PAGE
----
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The Expressive Introvert, Susannah Conway, Talks With Us… @susannahconway

Home / Confidence / The Expressive Introvert, Susannah Conway, Talks With Us… @susannahconway

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xo, The Expressive Introvert: Exclusive Behind-The-Scenes Interviews with Women Who Work, Live, & Love On Their Own Terms is an occasional interview feature here to help cultivate that bit of authentic self-expression within you we all want a little more of.

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From Tamisha:

I honestly can’t remember the first time I landed on Susannah Conway’s website – it was years ago. And I remember loving her work, her writing, and her presence online. I just realized this past year one of the reasons I was drawn to her – we’re both introverts AND HSP’s (highly sensitive people).

It was suggested to me to have her as a guest in this series by one of our mutual online connections, Abby Kerr. I was like “yeah, right – like I can get HER.” Tee-hee-hee! That was one of my “I’m not enough” moments – I quickly got the heck over it and sent Susannah an email. She responded in less than 24 hours, and I was delighted she wanted to do the interview.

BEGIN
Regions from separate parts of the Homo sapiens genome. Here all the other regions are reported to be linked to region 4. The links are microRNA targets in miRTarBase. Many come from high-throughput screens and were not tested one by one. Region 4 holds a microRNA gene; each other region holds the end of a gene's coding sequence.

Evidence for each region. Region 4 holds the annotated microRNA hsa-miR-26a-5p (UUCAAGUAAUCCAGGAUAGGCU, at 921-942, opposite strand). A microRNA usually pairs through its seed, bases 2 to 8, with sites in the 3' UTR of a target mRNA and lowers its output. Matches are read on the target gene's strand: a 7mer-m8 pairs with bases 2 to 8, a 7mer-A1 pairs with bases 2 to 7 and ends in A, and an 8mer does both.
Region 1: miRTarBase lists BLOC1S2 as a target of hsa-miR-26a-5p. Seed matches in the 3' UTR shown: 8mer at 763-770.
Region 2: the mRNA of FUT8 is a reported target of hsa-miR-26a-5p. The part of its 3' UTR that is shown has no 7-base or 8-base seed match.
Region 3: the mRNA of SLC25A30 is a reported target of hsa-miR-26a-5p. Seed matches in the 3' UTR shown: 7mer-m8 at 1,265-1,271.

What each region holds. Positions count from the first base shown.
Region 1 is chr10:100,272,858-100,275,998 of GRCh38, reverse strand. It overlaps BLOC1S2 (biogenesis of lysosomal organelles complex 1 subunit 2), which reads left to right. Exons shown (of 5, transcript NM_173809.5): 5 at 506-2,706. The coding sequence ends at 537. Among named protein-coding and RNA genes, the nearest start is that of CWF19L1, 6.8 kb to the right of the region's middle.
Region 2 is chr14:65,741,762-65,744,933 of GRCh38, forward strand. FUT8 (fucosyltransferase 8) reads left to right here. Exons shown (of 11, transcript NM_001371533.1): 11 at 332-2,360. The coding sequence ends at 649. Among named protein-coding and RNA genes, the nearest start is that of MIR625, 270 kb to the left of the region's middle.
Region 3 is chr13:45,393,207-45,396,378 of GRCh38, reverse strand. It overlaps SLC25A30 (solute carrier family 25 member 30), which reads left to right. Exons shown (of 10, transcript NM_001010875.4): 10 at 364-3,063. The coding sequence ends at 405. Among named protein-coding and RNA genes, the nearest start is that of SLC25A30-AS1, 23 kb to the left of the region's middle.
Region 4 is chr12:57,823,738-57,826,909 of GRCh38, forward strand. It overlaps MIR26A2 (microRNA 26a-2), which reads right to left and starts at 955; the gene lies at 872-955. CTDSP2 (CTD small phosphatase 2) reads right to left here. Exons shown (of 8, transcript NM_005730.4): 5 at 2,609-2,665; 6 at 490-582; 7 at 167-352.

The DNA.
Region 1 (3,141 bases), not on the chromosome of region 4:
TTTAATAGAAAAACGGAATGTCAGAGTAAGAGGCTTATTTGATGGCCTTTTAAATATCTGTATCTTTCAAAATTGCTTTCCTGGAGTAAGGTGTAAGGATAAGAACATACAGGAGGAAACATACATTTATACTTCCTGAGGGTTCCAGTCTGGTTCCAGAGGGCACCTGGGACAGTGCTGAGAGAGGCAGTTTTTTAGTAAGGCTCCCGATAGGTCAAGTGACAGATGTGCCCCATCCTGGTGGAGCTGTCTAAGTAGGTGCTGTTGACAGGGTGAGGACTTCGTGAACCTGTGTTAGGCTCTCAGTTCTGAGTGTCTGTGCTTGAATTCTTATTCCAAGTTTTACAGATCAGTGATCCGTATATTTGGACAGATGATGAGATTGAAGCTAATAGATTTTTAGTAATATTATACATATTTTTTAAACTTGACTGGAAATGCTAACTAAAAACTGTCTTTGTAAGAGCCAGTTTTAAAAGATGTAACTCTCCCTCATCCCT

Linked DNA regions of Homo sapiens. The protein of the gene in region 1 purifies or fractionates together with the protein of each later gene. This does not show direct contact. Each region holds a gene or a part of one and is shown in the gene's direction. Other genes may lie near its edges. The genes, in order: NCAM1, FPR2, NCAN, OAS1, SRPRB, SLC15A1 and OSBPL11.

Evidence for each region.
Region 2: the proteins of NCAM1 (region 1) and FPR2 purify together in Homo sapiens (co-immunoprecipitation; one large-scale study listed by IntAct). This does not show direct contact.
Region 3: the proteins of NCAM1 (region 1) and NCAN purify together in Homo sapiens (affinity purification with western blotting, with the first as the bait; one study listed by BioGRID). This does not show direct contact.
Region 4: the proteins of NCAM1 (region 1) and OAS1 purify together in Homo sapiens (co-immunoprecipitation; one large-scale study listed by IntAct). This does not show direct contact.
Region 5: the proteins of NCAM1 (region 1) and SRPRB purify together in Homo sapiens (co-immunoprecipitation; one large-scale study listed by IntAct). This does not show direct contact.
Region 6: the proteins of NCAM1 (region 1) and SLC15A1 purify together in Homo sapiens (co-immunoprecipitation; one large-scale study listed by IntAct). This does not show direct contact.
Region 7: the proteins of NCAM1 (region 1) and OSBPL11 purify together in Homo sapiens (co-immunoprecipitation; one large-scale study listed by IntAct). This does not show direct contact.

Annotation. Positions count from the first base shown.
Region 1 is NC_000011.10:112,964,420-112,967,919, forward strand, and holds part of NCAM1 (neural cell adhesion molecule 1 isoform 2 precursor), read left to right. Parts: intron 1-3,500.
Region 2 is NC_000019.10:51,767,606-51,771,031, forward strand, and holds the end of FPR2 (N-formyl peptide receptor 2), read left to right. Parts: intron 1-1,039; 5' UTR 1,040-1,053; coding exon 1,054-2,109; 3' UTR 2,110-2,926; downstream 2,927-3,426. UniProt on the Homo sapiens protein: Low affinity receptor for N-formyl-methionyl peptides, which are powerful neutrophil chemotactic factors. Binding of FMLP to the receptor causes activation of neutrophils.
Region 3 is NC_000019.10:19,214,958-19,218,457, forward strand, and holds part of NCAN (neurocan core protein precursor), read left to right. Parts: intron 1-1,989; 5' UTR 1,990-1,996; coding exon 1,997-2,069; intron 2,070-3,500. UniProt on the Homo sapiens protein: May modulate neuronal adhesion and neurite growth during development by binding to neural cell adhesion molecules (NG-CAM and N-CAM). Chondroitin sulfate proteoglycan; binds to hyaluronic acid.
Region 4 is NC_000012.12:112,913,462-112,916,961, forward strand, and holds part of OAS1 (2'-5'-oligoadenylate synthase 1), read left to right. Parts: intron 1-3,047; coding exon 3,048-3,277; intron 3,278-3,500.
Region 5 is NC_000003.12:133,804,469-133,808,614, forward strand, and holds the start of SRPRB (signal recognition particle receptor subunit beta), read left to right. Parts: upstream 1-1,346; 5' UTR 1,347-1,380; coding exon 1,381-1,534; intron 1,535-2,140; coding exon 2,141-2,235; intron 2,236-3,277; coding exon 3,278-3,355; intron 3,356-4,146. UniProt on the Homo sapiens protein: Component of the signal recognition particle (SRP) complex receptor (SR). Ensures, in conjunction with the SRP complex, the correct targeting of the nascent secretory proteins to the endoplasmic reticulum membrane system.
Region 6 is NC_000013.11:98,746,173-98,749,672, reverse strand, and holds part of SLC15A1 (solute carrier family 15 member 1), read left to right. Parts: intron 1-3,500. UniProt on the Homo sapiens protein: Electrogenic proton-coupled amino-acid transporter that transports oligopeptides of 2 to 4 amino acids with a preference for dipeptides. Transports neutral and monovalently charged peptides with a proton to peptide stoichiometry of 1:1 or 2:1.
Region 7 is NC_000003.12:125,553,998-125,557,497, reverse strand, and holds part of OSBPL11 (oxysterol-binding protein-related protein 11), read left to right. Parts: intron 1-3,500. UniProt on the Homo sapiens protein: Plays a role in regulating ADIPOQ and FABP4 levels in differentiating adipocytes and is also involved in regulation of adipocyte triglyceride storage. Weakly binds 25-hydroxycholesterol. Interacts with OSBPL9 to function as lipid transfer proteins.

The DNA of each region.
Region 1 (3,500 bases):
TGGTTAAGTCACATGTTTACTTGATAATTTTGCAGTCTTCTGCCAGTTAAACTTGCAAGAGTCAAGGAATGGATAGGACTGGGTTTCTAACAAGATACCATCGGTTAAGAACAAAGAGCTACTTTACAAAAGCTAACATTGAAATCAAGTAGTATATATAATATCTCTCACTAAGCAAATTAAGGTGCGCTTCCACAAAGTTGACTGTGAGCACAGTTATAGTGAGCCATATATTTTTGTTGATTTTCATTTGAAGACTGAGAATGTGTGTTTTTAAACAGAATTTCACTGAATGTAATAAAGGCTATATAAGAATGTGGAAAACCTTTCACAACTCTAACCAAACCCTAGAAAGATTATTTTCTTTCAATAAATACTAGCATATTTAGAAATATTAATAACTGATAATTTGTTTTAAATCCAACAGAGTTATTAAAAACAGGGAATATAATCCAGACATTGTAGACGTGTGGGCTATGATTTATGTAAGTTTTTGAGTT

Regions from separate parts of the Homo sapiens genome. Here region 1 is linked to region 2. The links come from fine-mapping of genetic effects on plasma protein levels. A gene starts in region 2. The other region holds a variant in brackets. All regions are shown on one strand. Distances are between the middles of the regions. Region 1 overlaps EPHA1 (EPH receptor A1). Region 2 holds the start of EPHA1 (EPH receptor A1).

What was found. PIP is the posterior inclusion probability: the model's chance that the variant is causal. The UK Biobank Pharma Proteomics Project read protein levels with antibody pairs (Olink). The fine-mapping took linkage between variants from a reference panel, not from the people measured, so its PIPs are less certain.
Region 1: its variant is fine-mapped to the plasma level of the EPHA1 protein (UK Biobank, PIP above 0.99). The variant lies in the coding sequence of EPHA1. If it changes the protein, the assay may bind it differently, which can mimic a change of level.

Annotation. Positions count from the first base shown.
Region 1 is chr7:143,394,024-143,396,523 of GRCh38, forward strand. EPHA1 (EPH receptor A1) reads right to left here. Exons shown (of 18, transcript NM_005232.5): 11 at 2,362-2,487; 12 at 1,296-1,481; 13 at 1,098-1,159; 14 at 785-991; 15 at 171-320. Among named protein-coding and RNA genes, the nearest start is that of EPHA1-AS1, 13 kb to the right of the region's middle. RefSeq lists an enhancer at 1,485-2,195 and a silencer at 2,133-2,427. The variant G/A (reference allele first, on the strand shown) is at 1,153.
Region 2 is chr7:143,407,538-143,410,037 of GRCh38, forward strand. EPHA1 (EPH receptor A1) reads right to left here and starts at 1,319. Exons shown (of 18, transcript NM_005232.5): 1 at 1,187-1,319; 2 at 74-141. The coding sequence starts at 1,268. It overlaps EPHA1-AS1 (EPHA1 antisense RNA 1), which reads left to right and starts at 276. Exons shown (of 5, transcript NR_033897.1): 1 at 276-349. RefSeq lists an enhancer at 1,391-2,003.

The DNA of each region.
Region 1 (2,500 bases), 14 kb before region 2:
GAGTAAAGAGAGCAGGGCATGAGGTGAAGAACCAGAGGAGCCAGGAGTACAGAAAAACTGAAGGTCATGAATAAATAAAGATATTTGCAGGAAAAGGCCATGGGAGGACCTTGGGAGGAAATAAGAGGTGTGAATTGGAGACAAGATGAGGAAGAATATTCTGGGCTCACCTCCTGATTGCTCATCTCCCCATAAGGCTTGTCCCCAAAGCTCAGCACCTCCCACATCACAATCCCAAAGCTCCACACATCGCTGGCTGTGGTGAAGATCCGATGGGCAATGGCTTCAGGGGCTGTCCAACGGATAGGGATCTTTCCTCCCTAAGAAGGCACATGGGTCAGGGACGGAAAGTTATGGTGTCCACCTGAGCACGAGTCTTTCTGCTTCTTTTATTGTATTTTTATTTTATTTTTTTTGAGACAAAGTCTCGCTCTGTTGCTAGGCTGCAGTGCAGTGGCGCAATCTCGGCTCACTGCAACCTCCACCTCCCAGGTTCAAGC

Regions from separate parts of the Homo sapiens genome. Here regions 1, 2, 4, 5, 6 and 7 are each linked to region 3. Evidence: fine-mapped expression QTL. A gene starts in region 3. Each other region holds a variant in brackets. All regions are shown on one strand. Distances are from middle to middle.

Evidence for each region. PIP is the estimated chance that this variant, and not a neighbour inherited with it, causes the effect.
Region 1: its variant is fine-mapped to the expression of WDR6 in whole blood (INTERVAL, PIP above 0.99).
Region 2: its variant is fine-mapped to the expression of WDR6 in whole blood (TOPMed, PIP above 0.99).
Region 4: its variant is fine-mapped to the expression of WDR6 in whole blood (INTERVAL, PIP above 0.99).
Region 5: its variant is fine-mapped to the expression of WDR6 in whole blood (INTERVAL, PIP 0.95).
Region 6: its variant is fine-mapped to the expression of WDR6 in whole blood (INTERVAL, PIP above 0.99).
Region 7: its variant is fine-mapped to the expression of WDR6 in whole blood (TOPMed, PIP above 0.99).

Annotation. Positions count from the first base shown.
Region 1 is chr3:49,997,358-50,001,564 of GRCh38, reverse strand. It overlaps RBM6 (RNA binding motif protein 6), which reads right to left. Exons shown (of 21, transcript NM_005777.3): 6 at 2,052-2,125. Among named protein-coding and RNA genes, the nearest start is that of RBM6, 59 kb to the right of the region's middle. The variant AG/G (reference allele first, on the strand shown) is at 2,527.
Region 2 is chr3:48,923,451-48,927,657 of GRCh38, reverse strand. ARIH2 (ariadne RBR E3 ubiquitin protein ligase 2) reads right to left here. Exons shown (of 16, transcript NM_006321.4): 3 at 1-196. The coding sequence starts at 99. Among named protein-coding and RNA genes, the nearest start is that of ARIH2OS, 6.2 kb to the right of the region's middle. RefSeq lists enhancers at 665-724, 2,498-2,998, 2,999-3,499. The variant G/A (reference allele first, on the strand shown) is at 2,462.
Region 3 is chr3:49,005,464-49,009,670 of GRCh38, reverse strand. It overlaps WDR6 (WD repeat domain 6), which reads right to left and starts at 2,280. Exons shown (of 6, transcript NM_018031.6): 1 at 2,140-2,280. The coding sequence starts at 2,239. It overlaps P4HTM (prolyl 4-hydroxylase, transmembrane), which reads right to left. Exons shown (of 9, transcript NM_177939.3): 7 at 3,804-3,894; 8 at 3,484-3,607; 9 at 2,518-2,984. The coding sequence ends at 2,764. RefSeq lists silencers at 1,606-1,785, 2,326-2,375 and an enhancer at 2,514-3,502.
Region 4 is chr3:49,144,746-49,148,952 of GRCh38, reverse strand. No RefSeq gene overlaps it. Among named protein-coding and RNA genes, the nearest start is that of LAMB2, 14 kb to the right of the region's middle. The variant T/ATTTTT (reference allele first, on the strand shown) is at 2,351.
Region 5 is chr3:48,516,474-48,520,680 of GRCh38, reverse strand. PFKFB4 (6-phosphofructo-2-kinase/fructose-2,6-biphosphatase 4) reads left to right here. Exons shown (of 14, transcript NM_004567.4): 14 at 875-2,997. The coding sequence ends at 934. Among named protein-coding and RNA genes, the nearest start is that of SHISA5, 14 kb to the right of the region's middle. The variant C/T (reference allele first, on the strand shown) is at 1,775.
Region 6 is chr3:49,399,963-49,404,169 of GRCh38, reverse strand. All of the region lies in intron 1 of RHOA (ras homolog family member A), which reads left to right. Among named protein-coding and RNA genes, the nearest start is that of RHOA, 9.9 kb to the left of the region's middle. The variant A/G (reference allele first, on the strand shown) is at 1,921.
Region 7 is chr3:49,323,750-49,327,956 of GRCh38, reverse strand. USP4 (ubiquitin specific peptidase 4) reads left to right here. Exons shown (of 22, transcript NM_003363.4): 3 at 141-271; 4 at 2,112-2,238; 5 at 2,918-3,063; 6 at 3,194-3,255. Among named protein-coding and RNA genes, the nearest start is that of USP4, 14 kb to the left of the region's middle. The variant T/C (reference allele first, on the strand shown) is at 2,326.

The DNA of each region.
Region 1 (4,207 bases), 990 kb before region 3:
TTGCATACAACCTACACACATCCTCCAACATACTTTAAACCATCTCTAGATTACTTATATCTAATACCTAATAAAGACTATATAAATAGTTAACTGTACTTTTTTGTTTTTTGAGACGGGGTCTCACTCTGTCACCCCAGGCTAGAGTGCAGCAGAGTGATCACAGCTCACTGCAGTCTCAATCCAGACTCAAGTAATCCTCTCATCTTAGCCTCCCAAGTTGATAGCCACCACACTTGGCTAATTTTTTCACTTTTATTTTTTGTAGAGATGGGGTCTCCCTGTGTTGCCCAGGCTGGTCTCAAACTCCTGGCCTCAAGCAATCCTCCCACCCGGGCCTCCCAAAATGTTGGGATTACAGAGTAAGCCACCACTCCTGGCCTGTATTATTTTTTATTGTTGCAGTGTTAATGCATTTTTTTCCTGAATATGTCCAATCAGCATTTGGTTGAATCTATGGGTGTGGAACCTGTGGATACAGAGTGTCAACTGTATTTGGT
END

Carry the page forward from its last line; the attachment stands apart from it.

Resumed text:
I thoroughly enjoy Susanna’s work and, if by some strange chance you haven’t ever heard of her, I’m happy to introduce you. Some of the things I’m learning about through her writing are grace, vulnerability, and transparency. My mantra is “everyone is my teacher.” Susannah is no exception – I learn from her in very subtle ways.

I haven’t taken any of her courses yet, but I’d recommend them regardless. I hope you enjoy this interview today!  Meet Susannah Conway…